serious. It’s great to see climate change being treated seriously in
all kinds of genres. All of those forms will help us think through our
current predicaments and possible futures.”

Rothman wrote in her TIME piece that in the “Godzilla” movie, ”nature
doesn’t just bite back, it stomps and smashes too.”

Aaron Taylor-Johnson, who stars in the movie
alongside Bryan Cranston, told TIME: “Gareth definitely wanted this
element that we as mankind should feel
conscious of what we’re doing and almost guilty that we’re polluting
the planet. Nature has a way of fighting back,
represented by Godzilla.”

When I asked Christensen if he sees the movie this way, he
replied: “Godzilla personifies the idea that nature bites back, yes.
Giving agency to nature enables nature to be a character and not just
a setting. Characters are crucial for narratives, of course. I imagine
moviemakers and viewers will continue to be captivated by the
possibilities of making nature an important character at the center of
movies.”

So can cli fi movies or novels change public opinion and have an
impact on climate skeptics or national leaders around the world?

”Most of the data that I have seen support the idea that there is
very little chance that hardcore deniers will change their minds no
matter the evidence or narratives they encounter,” Christensen said.
“It’s the rest of us that will need to face our current predicament
squarely, imagine possible futures, and do what needs to be done to
limit the damage as much as possible and adapt to the inevitable
changes coming no matter what we do now.”

Another movie that the TIME  article mentioned is the South Korean
movie ”Snowpiercer,” a cli fi movie set in a post-climate-change
world that examines themes such as ,
social class to income inequality. Will the movie, with just a limited
release, hav much of an impact on the younger generations?

”I don’t think the younger generation has any problem talking about
this stuff,” Christensen said. “My daughters and my students are not
only willing to talk about this stuff, they want to talk about it, and
they want to act to limit climate change and adapt to the changes that
are coming even if we are able to curb greenhouse gas emissions.”

Roland Emmerich’s “The Day
After Tomorrow” came out 10 years ago and still carries weight,
despite its rather weird science and its global cooling theme. When
asked if Emmerich’s film helped raise awareness of climate issues
worldwide, Christensen said he felt it did, despite one major
reservation.

”The science in ‘science fiction’ as well as ‘climate fiction’ is
often going to be proven wrong,” he said. “That’s the nature of
science and fiction. First, science changes. Second, fiction is, well,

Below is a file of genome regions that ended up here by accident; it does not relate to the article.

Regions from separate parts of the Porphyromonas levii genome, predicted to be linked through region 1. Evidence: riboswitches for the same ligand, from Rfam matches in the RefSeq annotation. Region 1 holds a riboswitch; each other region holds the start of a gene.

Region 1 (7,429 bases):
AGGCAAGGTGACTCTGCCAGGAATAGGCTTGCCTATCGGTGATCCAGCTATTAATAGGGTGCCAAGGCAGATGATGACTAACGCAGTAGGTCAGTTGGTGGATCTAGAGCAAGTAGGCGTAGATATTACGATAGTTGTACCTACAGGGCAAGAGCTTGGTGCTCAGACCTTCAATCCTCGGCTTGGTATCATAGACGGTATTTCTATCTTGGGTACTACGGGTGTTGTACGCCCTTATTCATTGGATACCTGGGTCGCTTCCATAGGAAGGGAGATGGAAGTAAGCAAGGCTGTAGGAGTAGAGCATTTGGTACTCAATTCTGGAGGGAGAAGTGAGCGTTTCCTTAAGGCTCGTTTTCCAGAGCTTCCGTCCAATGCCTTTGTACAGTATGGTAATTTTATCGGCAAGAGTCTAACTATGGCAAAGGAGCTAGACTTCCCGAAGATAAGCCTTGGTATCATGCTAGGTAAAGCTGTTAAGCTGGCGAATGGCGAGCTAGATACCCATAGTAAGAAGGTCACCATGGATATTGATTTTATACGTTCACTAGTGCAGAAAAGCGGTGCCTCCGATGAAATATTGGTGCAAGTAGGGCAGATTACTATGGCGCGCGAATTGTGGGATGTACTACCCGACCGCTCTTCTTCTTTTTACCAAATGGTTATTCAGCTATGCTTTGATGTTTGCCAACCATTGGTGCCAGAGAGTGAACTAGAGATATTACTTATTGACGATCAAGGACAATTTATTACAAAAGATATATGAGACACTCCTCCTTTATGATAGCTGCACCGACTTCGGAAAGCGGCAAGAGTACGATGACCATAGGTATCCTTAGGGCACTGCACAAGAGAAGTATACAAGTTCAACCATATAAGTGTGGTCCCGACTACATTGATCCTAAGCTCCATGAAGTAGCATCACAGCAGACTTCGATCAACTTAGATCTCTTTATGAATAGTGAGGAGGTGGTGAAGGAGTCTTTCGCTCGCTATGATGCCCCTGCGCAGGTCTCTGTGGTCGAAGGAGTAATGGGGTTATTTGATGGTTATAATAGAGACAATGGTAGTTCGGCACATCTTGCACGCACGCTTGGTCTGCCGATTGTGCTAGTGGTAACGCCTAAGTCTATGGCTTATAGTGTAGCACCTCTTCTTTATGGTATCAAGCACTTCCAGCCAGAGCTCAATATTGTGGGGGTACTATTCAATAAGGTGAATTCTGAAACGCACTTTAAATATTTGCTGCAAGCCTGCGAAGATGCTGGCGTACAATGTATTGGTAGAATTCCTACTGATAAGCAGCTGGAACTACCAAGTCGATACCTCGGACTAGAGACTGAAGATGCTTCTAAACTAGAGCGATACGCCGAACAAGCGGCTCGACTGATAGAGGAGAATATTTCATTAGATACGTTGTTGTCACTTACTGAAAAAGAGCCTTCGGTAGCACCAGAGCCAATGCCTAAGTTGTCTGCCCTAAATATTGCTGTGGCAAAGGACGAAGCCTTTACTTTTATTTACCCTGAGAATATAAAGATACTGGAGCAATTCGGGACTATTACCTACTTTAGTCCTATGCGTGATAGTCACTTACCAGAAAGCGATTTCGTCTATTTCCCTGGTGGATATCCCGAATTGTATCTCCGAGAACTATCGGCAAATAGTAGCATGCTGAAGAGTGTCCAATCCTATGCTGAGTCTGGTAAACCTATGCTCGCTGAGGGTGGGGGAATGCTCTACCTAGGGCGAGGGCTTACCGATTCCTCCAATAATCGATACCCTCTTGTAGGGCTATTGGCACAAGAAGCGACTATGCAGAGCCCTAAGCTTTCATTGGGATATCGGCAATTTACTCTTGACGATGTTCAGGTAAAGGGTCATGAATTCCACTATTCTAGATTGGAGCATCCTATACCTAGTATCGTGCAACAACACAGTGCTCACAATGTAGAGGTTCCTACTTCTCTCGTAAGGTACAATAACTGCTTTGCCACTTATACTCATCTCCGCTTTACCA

fiction. It’s an imaginary possible future. It’s not necessarily a
prediction. But even predictions are a kind of science fiction.
History shows us that things can change. And they often do. So, yes,
‘The Day After Tomorrow’ helped set the stage for “cli fi,” even
though the science in the movie’s science fiction was wrong.”

Final question: I asked Christensen if the
world needs a new climate-themed novel with the impact of say, Nevil
Shute’s 1957 blockbuster (and subsequent movie) “On The Beach,” which
raised public awareness of nuclear war and nuclear winter.

“I think the current wave of ‘climate fiction’ in novels like Paolo
Bacigalupi’s ‘The Wind-Up Girl’ as well as in movies like ‘Noah’ and
‘Godzilla’ could be even more powerful than ‘On the Beach’ in
affecting how we confront a global problem globally,” he told me.

”Godzilla” director Edwards believes movies like his will help remind
people not to get too
complacent, telling TIME that ”we should really try and fix some of
these things
that we’ve done before it’s too late.”

So is ”cli fi” in the air in Hollywood, after the big
TIME summer movies preview package in May? Christensen said he senses
it, noting:
”Despite the hardcore minority of deniers, we have reached a
watershed moment where climate change is recognized globally. It is
seen as happening now, not just in the future. And it is seen as
shaping our future no matter what we do now. It is no surprise that
this is reflected in movies, books, and the media. That is what
culture does. It enables us to think through our past, present, and
possible futures in creative ways.”

TIME magazine link:
May 19, 2014 issue:
http://time.com/92065/godzilla-into-the-storm-and-more-summer-cli-fi-thrillers/

This post has been contributed by a third party. The opinions, facts and any media content are presented solely by the author, and JewishBoston assumes no responsibility for them. Want to add your voice to the conversation? Publish your own post here.